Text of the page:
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Cream Leaf What?

January 22, 2014
by Lee Butler

Typical white patch symptom observed on ultradwarfs in December/January in North Carolina
Typical white patch symptom observed on ultradwarfs in December/January in North Carolina
Close up of cream leaf blight hyphae twisting into a "rope" (200x)
Close up of cream leaf blight hyphae twisting into a "rope" (200x)
Mycelium twisting into "ropes" for both cream leaf blight and pink patch (25x)
Mycelium twisting into "ropes" for both cream leaf blight and pink patch (25x)

Cream leaf what? That's the exact response I've heard from superintendents over the past several weeks when I tell them their ultradwarf bermuda putting greens have a disease known as cream leaf blight. To answer your first question, cream leaf blight is not a new pathogen to turfgrass. It has been documented on creeping bentgrass and tall fescue. As more ultradwarf bermudagrass replaces creeping bentgrass for putting surfaces here in North Carolina, we will likely observe more new diseases. This disease has been diagnosed on both 'Champion' and 'Mini Verde' and we are in the process of complete confirmation of the causal fungus via DNA analysis.

Cream leaf blight is caused by the same pathogen that causes pink patch, Limonomyces roseipellis. Pink patch is often found in close association with red thread, which is caused by the fungus Laetisaria fuciformis. Pink patch and cream leaf blight vary slightly in their morphological features, which we are able to detect under the microscope. For those of you who are plant pathology geeks, pink patch produces clamp connections and cream leaf blight does not. Otherwise, from what we've observed, the two appear identical in the field and we will most likely refer to it as cream leaf blight since that seems to match the stand symptoms the best. One unique characteristic is the mycelium will twist into "rope" like structures, as seen below.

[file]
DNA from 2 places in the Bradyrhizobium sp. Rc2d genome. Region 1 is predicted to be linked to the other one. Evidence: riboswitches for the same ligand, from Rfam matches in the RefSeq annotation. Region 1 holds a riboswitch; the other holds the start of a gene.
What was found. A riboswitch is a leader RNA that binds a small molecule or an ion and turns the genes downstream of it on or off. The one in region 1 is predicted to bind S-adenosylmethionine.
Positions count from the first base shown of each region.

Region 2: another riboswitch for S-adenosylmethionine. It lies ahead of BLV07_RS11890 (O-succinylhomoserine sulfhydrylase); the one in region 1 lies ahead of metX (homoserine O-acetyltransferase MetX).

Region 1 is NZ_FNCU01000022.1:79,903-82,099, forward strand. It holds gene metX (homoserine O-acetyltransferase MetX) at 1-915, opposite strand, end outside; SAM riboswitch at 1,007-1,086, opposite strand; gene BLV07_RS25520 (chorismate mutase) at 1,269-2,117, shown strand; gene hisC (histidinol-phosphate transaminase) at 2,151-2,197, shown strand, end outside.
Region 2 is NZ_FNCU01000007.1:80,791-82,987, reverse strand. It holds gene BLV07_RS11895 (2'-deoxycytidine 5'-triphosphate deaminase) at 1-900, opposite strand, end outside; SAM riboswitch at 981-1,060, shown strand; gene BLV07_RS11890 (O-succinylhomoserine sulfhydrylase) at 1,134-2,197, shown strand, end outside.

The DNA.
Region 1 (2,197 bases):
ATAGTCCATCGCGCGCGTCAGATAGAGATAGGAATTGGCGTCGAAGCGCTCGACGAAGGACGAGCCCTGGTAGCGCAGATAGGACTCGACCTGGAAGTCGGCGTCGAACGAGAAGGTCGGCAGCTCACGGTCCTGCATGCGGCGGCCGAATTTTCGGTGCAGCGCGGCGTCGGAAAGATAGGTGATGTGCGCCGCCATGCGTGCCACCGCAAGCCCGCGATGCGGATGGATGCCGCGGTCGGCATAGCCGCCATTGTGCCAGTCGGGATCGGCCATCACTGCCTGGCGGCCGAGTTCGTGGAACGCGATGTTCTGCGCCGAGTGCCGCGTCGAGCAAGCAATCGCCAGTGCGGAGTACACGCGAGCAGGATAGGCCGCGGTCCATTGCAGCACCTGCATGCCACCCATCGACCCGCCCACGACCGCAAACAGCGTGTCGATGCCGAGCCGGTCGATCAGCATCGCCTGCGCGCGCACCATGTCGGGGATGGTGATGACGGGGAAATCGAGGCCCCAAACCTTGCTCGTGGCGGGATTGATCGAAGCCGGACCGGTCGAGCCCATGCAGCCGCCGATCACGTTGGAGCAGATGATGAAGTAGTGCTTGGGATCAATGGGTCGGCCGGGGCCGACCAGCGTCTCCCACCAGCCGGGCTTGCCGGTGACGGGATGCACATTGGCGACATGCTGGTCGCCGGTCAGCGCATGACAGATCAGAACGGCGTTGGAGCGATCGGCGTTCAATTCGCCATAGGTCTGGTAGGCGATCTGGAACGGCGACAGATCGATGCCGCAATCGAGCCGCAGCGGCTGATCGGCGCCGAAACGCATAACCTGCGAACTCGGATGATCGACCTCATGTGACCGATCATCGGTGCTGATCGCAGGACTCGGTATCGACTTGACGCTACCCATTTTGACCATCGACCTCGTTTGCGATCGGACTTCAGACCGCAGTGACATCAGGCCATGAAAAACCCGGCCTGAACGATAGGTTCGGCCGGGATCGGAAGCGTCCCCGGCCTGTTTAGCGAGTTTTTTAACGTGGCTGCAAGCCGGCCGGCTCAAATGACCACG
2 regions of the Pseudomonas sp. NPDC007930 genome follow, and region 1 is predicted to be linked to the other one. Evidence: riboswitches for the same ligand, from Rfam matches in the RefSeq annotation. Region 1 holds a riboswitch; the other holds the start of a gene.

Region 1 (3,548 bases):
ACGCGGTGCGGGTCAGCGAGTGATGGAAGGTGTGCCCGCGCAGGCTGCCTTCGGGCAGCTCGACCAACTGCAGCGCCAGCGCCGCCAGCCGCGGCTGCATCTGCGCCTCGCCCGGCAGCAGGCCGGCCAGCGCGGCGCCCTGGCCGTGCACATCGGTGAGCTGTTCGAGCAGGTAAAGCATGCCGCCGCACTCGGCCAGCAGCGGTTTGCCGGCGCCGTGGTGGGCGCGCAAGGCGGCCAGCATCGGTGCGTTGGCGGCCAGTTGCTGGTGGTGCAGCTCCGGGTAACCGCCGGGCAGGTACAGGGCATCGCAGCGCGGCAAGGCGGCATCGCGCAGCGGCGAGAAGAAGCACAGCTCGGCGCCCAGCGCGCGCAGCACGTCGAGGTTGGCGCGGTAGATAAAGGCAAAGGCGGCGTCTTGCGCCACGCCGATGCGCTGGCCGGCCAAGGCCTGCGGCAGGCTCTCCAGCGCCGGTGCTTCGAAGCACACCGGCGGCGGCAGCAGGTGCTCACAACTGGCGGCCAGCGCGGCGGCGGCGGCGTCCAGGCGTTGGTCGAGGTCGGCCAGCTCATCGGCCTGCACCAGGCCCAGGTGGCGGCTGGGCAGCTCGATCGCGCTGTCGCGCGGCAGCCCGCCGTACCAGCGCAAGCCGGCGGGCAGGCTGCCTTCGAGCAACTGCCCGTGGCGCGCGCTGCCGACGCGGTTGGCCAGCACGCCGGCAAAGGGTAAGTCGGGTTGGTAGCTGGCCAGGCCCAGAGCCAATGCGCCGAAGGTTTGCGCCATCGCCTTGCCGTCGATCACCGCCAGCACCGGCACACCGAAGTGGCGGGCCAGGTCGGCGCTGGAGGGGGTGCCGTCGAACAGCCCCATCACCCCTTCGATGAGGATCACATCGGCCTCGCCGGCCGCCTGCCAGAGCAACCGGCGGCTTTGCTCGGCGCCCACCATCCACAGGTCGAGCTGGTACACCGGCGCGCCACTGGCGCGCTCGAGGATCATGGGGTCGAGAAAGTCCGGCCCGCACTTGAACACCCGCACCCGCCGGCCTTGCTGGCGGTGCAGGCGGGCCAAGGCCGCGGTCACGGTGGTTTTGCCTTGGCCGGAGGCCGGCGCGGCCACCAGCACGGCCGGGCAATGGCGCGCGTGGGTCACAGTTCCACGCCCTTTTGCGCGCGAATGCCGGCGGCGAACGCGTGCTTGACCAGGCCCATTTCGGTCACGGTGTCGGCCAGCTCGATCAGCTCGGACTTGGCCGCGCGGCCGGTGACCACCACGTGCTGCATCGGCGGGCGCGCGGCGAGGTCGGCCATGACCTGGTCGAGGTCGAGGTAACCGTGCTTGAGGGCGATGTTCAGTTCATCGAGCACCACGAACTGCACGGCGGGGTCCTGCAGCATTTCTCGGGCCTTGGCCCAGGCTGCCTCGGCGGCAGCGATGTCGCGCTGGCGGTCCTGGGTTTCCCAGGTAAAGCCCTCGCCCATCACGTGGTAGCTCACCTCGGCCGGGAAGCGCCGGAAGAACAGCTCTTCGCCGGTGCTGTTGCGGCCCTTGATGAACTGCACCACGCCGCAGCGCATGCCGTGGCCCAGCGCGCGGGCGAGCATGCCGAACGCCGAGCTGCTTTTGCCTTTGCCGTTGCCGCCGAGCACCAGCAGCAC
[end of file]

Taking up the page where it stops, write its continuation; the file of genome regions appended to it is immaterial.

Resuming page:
While we don't know much about cream leaf blight on bermudagrass yet, we have only observed cosmetic damage and nothing that leads to turf loss or significant reduction in playability. We have been recommending fungicide applications of products like 26GT, ProStar, Heritage, Insignia, or Disarm since they have been proven performers with pink patch/red thread complexes.

If you are observing this type of symptom at your course and have questions, feel free to contact us!

Original article: ncstateturfpathology.blogspot.com/2014/01/cream-leaf-what.html